NAPLES — Any guest at a Naples Winter Wine Festival dinner will tell you it’s all about the kids.
But undeniably, a close second is the wine.
As French vintner Laurent Ponsot prepared to sit down at his first wine festival dinner Friday evening, he summed up the best part of watching guests enjoy his wines paired with chef Daniel Boulud’s culinary creations.
“It is to discover our wines in the eyes of other people,” said Ponsot, owner of Domaine Ponsot, in the Burgundy region of France.
Ponsot was one of two vintners featured at Shirlene and Bob Elkins’ Port Royal home Friday night, along with Peter Sisseck, Danish-born owner of Dominio de Pingus, in Spain.
Boulud, owner of Daniel, one of Manhattan’s few restaurants rated four stars by the New York Times, grabbed a glass of one of Sisseck’s wines before disappearing back into the kitchen, taking obvious delight in interacting with the dinner’s guests.
“I want to make sure the wine is good for you tonight,” he joked with Bill and Rosann Nunnelly.
The Nunnellys, who spend half their year in Naples and half in Nashville, Tenn., own a retail wine store in Tennessee. They said they look forward to the wine festival as one of Naples’ most notable events.
“With the great chefs and the great wine producers that are here, there’s nothing like it anywhere,” Bill Nunnelly gushed. “It’s over the top, and we’re glad to be a part of it.”
While wine festival dinners are typically full of surprises, Bob and Shirlene Elkins and co-host Marie Copley-Andrews saw to it that the night started with a big one.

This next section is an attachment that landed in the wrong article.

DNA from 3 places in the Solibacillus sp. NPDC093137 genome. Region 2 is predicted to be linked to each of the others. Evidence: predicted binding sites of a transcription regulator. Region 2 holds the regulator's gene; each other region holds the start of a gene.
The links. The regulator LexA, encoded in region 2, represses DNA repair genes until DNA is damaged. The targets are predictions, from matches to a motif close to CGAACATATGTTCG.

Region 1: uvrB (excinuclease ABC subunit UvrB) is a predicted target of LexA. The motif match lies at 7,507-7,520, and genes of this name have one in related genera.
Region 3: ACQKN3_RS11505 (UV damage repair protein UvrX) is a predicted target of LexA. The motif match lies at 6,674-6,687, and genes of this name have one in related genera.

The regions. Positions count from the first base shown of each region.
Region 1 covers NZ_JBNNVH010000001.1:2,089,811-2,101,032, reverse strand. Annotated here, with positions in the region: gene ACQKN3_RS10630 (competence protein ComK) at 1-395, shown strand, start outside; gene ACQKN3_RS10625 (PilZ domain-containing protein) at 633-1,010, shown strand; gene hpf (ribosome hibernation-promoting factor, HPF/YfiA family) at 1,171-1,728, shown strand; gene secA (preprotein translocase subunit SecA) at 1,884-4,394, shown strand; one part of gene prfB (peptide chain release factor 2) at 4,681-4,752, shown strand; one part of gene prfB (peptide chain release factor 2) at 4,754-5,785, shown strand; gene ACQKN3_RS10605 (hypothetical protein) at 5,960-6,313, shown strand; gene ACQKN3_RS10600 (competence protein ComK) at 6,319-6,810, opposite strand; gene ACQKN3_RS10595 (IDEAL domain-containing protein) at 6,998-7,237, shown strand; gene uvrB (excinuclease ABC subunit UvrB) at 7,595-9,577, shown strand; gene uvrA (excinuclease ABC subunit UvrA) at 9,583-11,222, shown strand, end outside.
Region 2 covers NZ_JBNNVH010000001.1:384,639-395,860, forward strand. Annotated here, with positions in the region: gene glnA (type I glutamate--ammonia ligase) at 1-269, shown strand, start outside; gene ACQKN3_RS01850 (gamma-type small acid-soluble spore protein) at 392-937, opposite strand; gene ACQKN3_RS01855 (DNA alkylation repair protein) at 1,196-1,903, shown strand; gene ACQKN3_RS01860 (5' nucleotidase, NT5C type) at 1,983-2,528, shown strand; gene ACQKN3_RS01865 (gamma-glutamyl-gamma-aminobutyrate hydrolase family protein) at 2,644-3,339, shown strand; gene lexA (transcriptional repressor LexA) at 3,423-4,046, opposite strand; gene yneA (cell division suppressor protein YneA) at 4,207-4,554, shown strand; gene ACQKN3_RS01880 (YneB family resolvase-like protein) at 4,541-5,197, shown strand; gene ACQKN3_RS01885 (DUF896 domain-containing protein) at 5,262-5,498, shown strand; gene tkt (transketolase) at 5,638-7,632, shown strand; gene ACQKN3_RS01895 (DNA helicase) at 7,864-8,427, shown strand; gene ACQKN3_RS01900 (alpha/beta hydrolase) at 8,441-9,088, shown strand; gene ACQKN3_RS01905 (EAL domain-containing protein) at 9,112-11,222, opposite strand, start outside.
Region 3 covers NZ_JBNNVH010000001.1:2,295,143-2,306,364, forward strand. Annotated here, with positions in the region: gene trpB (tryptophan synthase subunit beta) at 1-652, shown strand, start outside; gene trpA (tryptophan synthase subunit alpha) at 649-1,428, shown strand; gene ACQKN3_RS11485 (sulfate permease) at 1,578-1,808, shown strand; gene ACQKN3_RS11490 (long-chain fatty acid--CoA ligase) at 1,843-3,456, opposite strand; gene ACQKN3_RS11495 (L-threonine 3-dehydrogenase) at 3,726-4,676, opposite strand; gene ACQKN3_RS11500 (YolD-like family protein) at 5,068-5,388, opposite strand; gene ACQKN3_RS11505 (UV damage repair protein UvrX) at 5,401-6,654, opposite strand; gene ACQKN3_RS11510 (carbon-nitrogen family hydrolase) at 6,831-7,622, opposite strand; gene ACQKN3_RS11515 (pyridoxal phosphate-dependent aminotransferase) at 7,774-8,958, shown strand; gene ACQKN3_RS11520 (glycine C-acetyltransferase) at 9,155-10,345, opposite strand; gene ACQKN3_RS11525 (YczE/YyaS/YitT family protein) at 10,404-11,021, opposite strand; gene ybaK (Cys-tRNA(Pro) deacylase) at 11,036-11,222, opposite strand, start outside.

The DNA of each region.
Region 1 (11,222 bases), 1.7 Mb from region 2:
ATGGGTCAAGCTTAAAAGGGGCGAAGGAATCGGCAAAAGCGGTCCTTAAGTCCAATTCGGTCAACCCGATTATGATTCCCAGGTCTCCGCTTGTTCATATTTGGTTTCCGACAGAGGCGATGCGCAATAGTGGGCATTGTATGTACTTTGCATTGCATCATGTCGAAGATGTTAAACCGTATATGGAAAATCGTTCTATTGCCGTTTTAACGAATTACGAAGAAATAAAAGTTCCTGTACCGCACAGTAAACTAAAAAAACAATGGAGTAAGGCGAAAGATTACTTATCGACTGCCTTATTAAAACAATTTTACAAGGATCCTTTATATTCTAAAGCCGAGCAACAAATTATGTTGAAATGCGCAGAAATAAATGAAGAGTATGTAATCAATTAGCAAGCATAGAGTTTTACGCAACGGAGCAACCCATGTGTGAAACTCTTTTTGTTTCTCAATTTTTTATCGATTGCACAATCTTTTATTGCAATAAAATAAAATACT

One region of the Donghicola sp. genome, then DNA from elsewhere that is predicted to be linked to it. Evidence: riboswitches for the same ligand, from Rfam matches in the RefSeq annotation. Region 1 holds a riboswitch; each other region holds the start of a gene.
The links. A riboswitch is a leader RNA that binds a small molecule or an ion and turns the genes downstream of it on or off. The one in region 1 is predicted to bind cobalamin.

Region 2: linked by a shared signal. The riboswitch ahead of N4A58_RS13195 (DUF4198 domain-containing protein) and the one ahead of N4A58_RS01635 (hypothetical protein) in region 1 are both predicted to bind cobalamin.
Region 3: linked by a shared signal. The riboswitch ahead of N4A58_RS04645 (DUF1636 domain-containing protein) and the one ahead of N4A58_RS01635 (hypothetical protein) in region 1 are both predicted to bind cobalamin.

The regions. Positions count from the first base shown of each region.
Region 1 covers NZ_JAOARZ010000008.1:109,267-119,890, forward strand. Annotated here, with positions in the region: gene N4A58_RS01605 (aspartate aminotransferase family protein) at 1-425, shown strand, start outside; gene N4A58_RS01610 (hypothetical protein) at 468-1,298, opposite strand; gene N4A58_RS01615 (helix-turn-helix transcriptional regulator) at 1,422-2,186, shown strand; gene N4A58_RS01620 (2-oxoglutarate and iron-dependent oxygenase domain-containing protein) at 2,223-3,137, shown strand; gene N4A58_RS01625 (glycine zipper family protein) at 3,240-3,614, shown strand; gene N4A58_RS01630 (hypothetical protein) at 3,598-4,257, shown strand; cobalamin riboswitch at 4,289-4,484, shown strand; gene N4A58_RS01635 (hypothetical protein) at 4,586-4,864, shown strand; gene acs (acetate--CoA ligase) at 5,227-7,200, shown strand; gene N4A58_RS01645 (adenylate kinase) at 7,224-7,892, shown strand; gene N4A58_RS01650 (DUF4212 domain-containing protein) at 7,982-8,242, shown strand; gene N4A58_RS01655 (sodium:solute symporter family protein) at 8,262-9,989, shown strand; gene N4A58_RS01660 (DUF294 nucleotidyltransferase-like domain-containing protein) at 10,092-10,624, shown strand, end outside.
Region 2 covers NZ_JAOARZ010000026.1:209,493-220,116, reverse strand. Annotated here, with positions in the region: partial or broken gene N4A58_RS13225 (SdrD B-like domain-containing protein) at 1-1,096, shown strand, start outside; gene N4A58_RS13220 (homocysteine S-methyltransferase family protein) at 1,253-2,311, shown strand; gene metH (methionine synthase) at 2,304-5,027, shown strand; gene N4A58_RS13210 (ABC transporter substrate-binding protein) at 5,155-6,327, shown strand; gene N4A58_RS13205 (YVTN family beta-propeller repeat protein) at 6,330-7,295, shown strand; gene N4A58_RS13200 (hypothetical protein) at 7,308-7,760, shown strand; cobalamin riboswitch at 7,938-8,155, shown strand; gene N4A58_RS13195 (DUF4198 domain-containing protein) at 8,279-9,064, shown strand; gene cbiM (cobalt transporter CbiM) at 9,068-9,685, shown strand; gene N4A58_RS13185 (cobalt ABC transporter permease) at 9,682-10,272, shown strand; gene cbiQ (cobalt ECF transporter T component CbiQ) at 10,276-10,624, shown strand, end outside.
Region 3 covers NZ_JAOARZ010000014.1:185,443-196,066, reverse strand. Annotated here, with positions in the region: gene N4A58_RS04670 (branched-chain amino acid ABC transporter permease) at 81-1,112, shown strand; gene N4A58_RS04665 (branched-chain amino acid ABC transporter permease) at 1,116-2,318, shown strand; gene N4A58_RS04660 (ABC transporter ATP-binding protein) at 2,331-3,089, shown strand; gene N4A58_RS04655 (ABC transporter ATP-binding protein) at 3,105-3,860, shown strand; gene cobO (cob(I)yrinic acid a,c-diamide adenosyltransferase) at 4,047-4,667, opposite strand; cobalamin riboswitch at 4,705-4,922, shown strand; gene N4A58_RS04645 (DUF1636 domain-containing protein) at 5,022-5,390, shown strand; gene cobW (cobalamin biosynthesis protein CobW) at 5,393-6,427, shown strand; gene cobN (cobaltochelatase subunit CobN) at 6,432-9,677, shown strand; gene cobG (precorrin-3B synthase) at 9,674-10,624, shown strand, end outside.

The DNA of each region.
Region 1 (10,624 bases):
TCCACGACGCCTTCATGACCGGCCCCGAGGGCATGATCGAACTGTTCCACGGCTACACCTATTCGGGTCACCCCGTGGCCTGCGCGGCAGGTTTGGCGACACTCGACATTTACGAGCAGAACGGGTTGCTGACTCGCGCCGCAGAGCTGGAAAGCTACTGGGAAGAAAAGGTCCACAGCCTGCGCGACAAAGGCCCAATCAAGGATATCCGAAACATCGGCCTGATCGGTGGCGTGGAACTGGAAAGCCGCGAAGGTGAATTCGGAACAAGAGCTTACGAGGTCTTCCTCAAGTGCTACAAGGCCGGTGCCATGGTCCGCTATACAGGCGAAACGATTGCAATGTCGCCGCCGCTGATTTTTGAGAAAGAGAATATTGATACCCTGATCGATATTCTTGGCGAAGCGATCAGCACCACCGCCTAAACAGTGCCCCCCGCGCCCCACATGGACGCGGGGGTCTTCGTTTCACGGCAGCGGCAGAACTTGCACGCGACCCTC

Guests were dropped off at Tin City, just in front of Pincher’s Crab Shack, in downtown Naples. From there, guests were ferried away from the decidedly touristy spot, via the Double Sunshine boat.
“We thought we were coming to Tin City, so we were a little concerned,” Bill Nunnelly said. “But, knowing it was Shirlene Elkins, I knew it would be a blast.”
Copley-Andrews welcomed the newly nautical guests aboard, inviting them to grab a glass of champagne, and telling them, “You have the dubious pleasure of being the first dinner guests to ever go to dinner by boat.”
It was smooth sailing all of the way to the Elkins’ canal-front home, where they were greeted by Shirlene Elkins, arms thrown wide as the boat pulled up to the dock.
“It’s fun -- this is great,” Tom Bringardner said. “A little champagne, and to arrive other than by limo or car -- it’s great.”
At the Elkinses’ Port Royal home, guests were greeted by a decor draped in midnight blue and sparkling in silver accents. Guests had been asked to dress to match the color scheme, inspired by the dinner’s theme: Blue Skies.
Guests were treated to a dinner that was just as much a study in contrasts as in elegance.
The first course paired foie gras with celery root, in a checkerboard “mosaic” that played the creamy texture of the foie gras off the crunchiness of the celery root.
Boulud said it was his homage to winter, even in a place largely untouched by winter weather.
The next course took the opposite approach, pairing hearts of palm with yellowfin tuna grilled so fine it looked as though it was seared.
“I thought it would be nice to make them taste a little bit of a tropical taste,” Boulud said.
Following the tuna was a lobster civet over a puree of parsnips, chicken served with a rice pilaf melange and black truffles followed by Boulud’s “piece de resistance” -- bone-in veal. Topping off the five savory courses were an apple tart tatin and a mint-chocolate ice cream, which Boulud described as a layered sundae of several kinds of chocolate.